There is a good reason for the four-eyes principle, which is also often required by law, to prevent that someone will harm the organization and enrich themselves. We observe often that customers give developers more authorizations than the internal guidelines would have allowed. In addition, the programmers occasionally did not use a development environment, but developed directly in the production system.
The superiors only became aware of the dangers after the process risks have been explained to them. A common example: The same programmer has the option to create a creditor, record and execute a posting. Supervision? Non-existent.
How to do it better?
It is not recommended to trust the programmer only. Companies should pay close attention to given access rights during bot development. It is advisable to rely on so-called “pairing” in critical areas. One programmer is always controlled by a second one. After a few hours, the person previously controlling takes over and is now monitored by a third programmer. This excludes hidden commands and at the same time ensures that the code is as efficient as possible.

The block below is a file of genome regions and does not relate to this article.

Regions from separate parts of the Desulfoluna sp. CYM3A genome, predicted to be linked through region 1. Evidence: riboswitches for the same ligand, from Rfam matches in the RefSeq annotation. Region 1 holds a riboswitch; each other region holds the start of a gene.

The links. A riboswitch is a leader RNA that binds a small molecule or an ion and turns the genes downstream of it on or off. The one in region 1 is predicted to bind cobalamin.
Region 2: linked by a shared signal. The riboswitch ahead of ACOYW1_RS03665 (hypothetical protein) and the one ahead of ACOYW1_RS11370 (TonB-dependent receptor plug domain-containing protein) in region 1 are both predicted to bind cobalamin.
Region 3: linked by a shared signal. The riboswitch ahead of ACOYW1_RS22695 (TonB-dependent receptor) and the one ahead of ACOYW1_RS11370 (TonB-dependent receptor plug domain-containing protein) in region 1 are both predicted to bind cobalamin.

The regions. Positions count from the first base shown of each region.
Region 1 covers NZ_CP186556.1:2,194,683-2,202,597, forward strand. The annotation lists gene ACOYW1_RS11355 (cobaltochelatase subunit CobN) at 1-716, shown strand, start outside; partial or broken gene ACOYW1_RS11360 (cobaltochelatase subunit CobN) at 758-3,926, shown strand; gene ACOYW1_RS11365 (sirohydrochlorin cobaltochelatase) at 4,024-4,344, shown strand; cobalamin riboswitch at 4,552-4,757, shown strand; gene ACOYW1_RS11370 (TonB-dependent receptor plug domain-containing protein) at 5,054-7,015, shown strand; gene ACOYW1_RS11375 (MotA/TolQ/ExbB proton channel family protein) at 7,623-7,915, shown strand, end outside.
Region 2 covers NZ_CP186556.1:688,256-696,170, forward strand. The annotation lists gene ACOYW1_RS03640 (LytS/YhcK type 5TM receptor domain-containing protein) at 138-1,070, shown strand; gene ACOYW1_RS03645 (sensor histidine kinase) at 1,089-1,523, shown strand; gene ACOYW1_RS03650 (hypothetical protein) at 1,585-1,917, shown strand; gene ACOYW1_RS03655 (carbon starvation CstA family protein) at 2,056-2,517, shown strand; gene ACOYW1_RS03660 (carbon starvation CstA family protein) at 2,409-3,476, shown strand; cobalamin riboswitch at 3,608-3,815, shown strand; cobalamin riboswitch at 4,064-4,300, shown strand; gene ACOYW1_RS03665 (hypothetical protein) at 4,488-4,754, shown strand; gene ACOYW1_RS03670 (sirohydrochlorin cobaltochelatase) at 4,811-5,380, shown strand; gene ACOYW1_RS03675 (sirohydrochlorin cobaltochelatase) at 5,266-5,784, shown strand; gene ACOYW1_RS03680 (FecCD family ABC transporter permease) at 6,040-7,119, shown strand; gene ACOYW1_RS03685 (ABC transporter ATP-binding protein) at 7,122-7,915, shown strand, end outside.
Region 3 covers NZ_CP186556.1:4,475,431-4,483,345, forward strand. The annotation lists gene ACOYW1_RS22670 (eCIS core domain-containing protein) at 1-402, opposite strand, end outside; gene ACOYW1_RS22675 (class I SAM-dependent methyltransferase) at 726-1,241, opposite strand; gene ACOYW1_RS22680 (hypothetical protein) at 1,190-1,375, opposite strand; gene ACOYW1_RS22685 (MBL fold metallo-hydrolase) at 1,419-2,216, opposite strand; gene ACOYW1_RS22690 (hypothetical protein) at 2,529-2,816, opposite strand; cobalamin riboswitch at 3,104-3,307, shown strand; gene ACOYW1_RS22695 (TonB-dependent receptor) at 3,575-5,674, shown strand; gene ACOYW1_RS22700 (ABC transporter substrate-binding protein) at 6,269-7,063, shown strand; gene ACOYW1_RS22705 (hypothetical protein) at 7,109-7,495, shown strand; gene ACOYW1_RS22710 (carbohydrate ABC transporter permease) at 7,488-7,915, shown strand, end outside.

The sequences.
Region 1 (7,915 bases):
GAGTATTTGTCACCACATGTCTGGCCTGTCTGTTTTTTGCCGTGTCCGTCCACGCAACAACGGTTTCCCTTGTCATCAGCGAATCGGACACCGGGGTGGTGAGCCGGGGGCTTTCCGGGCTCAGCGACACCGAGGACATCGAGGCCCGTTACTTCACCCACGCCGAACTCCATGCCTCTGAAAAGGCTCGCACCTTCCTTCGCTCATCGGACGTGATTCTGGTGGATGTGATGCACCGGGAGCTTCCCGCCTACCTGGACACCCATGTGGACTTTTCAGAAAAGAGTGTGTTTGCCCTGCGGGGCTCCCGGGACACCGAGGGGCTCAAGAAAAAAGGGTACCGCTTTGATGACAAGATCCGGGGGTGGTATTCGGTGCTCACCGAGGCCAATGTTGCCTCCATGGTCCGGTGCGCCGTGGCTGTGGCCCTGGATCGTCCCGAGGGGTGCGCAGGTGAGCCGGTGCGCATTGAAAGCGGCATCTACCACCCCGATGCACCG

Suspicious process anomalies can also be monitored by Artificial Intelligence. Does a bot need significantly more capacity than usual? Does the bot access other applications? Is the amount of processed data unusually large? Is there an external data drain?
In any case, companies that automate processes should create a clear role and reporting concept to ensure stringent compliance.
If you pay attention to these four recommendations, you can implement Intelligent Automation efficiently and benefit from higher returns.